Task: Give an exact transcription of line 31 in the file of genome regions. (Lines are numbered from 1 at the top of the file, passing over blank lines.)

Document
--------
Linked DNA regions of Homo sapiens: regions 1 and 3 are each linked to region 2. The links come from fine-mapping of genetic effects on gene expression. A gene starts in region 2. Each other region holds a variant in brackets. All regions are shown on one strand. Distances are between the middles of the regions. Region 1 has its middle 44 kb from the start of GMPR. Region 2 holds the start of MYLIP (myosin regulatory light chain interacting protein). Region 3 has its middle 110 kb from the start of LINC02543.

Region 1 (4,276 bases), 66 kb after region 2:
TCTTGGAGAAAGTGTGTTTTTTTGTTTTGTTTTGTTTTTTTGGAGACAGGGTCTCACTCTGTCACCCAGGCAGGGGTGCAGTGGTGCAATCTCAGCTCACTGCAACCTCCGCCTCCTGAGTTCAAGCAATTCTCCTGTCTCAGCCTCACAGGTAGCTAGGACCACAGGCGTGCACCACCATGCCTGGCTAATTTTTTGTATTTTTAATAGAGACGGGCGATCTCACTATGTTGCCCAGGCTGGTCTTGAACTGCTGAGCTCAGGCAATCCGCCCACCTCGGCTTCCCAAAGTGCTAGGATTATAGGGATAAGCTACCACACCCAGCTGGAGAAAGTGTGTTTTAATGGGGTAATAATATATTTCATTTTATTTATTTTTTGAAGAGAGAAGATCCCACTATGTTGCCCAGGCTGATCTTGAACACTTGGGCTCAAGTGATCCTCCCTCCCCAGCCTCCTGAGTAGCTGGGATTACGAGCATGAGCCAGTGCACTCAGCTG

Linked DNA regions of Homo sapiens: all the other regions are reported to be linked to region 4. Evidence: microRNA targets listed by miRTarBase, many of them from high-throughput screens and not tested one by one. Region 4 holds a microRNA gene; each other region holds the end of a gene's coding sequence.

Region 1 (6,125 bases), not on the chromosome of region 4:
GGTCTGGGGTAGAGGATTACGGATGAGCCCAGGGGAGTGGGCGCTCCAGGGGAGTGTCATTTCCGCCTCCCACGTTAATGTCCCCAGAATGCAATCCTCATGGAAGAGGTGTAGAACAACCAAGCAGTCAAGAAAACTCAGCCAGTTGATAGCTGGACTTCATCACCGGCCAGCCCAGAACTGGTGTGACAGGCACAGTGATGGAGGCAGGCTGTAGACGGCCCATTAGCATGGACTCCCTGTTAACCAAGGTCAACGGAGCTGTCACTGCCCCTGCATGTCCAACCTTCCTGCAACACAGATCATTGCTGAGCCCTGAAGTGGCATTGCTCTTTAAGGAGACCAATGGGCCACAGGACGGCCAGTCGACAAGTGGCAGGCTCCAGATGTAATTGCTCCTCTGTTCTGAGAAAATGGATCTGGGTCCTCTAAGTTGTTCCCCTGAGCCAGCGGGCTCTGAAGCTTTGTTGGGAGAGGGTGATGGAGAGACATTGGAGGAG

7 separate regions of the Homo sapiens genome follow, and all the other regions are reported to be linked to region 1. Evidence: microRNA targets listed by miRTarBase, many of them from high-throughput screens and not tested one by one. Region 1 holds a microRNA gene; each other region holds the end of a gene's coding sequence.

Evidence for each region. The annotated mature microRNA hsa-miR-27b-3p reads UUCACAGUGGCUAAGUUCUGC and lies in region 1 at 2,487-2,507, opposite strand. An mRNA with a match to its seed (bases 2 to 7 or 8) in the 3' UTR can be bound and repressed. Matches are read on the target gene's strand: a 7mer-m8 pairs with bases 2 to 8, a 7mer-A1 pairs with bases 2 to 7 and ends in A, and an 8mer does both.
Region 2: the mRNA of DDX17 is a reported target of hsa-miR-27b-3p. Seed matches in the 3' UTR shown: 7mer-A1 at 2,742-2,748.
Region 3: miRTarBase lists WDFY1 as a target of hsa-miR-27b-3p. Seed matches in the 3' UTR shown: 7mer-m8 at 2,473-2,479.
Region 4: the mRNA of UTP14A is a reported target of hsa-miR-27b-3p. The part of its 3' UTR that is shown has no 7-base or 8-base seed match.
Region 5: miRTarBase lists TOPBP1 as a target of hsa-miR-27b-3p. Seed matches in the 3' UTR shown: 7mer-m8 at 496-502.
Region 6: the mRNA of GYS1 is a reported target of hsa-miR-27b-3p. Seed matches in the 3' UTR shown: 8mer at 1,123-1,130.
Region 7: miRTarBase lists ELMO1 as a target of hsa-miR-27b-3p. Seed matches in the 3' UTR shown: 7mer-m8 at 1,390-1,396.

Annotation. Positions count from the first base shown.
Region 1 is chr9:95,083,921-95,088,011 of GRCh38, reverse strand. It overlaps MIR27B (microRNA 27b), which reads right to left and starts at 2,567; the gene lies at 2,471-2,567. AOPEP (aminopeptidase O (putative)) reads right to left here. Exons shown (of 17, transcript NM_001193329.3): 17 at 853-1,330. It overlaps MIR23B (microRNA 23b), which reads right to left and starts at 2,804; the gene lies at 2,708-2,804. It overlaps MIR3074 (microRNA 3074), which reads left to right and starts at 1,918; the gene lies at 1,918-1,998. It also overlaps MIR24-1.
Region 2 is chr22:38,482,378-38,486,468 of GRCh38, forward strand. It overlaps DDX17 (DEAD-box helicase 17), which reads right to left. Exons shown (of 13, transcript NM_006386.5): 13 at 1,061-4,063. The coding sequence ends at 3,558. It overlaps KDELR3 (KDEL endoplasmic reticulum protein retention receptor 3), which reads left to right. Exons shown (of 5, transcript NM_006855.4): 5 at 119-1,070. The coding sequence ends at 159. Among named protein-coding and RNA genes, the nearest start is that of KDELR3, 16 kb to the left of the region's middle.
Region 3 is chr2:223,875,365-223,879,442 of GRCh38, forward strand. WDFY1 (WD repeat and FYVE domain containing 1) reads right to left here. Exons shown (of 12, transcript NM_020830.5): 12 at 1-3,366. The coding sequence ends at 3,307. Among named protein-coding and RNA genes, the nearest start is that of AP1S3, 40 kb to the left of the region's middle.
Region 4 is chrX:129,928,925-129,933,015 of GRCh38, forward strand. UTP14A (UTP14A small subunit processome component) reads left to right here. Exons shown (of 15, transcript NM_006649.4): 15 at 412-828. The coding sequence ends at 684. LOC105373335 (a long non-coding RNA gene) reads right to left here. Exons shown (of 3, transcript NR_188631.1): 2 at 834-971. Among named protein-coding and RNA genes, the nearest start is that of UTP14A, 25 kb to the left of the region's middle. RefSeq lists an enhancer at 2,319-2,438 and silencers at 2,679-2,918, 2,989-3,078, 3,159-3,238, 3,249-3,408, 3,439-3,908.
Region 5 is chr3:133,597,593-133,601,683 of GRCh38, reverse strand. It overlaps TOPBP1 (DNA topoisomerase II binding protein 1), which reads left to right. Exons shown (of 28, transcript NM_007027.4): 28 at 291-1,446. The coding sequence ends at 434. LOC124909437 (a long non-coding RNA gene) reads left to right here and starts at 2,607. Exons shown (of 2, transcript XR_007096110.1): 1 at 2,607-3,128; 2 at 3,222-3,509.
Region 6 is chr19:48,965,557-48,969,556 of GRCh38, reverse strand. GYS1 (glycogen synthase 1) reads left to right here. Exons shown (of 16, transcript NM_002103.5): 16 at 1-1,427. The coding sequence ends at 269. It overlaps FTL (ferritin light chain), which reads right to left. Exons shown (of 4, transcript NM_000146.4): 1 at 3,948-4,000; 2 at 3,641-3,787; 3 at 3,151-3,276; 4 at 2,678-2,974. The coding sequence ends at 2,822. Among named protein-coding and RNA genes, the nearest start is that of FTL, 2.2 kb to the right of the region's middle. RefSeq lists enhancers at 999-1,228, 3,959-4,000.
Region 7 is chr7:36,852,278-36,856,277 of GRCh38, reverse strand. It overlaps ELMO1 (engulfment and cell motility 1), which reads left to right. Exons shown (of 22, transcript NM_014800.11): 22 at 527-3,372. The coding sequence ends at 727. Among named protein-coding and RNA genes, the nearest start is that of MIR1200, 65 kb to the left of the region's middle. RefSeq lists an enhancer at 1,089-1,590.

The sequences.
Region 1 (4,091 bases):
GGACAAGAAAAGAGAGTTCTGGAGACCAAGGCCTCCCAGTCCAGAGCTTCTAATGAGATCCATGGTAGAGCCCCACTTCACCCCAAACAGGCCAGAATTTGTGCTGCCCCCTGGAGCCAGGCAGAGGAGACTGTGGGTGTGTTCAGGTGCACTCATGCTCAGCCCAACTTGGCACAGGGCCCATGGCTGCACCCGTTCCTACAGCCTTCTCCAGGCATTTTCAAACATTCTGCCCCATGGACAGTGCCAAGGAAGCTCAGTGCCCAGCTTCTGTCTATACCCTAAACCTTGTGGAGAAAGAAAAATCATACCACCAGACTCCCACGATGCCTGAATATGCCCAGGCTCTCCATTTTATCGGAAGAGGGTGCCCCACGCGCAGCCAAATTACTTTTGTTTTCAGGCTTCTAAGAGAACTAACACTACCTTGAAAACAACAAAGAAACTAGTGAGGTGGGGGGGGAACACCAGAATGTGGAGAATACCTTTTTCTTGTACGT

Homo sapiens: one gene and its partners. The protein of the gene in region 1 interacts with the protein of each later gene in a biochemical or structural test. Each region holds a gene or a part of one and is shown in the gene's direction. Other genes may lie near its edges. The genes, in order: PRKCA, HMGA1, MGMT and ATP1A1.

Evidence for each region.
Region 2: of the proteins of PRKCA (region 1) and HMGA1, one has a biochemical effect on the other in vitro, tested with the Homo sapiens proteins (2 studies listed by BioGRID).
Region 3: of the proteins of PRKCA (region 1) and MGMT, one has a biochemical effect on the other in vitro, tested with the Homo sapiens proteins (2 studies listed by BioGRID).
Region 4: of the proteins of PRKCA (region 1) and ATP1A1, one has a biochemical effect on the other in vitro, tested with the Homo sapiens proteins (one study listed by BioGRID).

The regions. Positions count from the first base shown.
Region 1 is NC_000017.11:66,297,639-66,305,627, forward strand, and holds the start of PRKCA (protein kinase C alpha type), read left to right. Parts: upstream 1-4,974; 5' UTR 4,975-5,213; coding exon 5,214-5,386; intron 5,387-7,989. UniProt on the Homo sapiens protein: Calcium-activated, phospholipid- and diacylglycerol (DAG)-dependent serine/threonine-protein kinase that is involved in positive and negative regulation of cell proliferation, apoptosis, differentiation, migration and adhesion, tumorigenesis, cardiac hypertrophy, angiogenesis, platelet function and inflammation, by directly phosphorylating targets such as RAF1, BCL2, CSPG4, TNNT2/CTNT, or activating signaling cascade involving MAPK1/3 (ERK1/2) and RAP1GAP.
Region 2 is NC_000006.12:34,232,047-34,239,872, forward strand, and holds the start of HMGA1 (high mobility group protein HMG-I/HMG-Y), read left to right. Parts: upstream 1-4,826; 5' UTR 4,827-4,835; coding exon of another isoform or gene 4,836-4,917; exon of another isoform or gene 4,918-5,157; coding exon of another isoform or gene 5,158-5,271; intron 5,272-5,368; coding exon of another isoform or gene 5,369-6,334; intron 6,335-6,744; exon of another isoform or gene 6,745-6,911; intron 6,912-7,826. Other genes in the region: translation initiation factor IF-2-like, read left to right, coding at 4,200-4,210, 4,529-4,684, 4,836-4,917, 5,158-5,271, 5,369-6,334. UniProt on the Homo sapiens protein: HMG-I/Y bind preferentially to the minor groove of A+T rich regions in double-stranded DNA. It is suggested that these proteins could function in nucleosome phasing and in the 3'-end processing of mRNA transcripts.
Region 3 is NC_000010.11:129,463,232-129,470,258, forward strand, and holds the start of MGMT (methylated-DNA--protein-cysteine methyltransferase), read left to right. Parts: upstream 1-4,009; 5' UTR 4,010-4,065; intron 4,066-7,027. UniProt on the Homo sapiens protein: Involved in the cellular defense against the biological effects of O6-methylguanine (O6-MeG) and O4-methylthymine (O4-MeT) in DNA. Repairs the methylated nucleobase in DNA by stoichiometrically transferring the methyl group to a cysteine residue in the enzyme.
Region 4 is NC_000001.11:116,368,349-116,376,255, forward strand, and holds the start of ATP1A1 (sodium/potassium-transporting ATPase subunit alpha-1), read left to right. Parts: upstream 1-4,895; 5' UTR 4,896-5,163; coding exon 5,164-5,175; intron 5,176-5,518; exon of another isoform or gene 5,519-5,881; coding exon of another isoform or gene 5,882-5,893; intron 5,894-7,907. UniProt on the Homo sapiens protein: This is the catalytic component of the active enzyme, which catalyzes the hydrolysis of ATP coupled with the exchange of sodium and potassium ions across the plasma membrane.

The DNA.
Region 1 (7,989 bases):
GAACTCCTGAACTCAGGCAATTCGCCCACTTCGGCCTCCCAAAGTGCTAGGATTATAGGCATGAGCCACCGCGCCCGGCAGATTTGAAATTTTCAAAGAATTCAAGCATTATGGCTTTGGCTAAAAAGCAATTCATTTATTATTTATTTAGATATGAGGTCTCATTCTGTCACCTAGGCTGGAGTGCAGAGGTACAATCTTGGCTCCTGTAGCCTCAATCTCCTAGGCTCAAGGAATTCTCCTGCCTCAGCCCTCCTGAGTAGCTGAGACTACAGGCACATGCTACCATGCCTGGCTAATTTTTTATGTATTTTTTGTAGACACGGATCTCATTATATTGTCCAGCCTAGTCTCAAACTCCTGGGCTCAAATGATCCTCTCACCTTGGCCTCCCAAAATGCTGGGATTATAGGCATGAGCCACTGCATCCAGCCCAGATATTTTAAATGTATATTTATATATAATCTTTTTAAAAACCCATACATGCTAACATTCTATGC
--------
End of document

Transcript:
The regions. Positions count from the first base shown.